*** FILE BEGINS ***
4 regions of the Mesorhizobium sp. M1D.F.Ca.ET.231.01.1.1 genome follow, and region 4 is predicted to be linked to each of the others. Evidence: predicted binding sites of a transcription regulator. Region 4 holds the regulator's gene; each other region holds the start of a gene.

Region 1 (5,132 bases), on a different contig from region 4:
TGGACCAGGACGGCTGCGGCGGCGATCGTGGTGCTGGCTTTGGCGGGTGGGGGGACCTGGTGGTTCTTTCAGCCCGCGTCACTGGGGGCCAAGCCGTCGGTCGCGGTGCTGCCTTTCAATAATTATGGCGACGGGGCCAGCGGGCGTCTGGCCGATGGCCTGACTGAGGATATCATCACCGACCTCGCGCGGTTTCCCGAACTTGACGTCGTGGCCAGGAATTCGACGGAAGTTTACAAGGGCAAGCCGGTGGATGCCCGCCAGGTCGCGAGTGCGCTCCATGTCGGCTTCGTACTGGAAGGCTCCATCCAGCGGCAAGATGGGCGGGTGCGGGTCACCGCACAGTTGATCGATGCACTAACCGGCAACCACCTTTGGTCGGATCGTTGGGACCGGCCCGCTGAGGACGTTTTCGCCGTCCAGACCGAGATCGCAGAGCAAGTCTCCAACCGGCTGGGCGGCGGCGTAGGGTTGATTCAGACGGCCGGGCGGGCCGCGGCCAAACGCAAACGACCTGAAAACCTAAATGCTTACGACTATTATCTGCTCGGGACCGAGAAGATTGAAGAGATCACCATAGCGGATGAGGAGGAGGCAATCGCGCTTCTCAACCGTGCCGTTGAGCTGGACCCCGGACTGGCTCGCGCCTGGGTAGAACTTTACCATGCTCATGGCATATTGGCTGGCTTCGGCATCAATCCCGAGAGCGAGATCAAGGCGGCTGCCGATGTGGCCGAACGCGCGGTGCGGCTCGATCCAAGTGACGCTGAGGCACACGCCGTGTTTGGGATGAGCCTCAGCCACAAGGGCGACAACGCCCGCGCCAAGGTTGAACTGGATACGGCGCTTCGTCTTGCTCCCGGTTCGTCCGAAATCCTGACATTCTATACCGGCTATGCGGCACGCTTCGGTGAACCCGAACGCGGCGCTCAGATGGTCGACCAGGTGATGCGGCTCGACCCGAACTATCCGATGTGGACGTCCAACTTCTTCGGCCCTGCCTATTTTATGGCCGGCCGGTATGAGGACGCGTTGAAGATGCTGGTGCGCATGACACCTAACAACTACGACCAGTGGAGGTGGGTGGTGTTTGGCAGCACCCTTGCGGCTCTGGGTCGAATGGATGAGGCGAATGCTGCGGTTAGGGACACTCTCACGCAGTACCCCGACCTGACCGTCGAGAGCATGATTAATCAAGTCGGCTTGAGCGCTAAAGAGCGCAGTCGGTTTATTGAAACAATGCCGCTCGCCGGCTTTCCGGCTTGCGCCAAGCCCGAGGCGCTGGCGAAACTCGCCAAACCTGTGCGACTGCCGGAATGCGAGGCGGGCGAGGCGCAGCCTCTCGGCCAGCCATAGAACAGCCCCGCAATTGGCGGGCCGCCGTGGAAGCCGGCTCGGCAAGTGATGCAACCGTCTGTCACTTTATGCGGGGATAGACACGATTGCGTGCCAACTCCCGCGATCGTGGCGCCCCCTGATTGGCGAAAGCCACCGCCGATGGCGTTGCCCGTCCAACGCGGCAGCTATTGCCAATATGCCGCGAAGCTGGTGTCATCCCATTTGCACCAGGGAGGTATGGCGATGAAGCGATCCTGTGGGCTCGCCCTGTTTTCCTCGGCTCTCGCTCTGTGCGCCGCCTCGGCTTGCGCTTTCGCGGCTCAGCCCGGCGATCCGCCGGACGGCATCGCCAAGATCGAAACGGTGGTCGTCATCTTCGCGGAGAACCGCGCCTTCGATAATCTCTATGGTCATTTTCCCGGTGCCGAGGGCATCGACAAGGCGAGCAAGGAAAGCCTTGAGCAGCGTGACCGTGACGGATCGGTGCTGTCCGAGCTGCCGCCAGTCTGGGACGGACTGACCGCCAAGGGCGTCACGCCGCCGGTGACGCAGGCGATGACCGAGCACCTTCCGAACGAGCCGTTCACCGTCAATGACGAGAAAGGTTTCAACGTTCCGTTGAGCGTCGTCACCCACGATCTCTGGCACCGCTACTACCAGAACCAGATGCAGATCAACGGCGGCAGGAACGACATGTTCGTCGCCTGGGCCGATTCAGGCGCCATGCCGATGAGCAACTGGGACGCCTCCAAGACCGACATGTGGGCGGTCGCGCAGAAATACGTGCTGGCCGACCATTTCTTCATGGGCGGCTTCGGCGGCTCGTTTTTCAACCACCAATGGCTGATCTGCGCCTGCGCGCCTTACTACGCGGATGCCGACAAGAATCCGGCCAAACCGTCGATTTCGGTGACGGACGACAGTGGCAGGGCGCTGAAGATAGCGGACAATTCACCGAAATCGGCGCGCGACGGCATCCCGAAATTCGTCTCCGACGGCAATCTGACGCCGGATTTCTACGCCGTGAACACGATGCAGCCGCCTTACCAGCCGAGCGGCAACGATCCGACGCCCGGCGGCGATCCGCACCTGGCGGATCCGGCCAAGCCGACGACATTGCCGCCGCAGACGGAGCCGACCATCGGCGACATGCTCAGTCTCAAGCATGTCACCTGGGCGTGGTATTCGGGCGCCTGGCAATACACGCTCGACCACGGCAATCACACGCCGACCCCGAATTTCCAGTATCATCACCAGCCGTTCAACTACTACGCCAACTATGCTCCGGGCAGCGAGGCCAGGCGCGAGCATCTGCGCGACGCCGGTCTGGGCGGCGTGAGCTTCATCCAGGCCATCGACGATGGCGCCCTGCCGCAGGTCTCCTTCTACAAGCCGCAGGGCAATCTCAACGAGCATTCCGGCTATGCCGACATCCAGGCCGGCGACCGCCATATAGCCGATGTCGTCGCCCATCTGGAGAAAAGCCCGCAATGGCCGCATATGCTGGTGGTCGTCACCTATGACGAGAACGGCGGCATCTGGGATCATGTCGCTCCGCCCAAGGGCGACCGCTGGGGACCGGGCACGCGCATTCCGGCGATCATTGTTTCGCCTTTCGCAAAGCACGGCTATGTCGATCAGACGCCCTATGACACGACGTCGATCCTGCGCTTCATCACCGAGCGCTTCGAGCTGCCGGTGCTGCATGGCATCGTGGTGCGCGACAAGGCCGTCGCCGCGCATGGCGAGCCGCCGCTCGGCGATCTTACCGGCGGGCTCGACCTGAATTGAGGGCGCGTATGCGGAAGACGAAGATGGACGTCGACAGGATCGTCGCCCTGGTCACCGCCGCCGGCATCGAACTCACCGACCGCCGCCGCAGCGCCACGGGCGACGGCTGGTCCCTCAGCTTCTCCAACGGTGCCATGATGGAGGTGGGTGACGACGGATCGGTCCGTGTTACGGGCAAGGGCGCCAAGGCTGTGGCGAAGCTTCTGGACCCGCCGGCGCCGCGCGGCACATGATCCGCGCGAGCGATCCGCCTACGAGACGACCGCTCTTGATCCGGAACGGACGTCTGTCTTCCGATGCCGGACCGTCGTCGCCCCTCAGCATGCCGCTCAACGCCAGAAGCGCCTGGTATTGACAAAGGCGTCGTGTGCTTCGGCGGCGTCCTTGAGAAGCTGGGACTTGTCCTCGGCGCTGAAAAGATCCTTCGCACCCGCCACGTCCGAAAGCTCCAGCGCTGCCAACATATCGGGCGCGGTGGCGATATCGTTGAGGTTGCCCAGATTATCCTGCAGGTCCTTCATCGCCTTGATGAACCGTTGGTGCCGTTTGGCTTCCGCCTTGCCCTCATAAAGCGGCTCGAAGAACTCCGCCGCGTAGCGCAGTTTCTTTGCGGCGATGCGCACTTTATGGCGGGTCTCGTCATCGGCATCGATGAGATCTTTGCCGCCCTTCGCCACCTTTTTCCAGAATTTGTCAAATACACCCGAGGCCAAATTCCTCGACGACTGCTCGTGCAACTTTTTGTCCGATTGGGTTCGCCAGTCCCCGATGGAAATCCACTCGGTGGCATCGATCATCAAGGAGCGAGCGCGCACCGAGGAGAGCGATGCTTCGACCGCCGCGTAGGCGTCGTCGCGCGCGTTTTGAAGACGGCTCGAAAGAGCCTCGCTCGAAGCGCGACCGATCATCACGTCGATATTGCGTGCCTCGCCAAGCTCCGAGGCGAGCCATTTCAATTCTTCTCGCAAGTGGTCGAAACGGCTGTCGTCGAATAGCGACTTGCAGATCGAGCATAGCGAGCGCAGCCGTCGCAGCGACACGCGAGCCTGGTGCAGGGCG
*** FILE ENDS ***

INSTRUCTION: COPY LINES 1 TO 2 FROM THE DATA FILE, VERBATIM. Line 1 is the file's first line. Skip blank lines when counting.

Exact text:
4 regions of the Mesorhizobium sp. M1D.F.Ca.ET.231.01.1.1 genome follow, and region 4 is predicted to be linked to each of the others. Evidence: predicted binding sites of a transcription regulator. Region 4 holds the regulator's gene; each other region holds the start of a gene.

Region 1 (5,132 bases), on a different contig from region 4: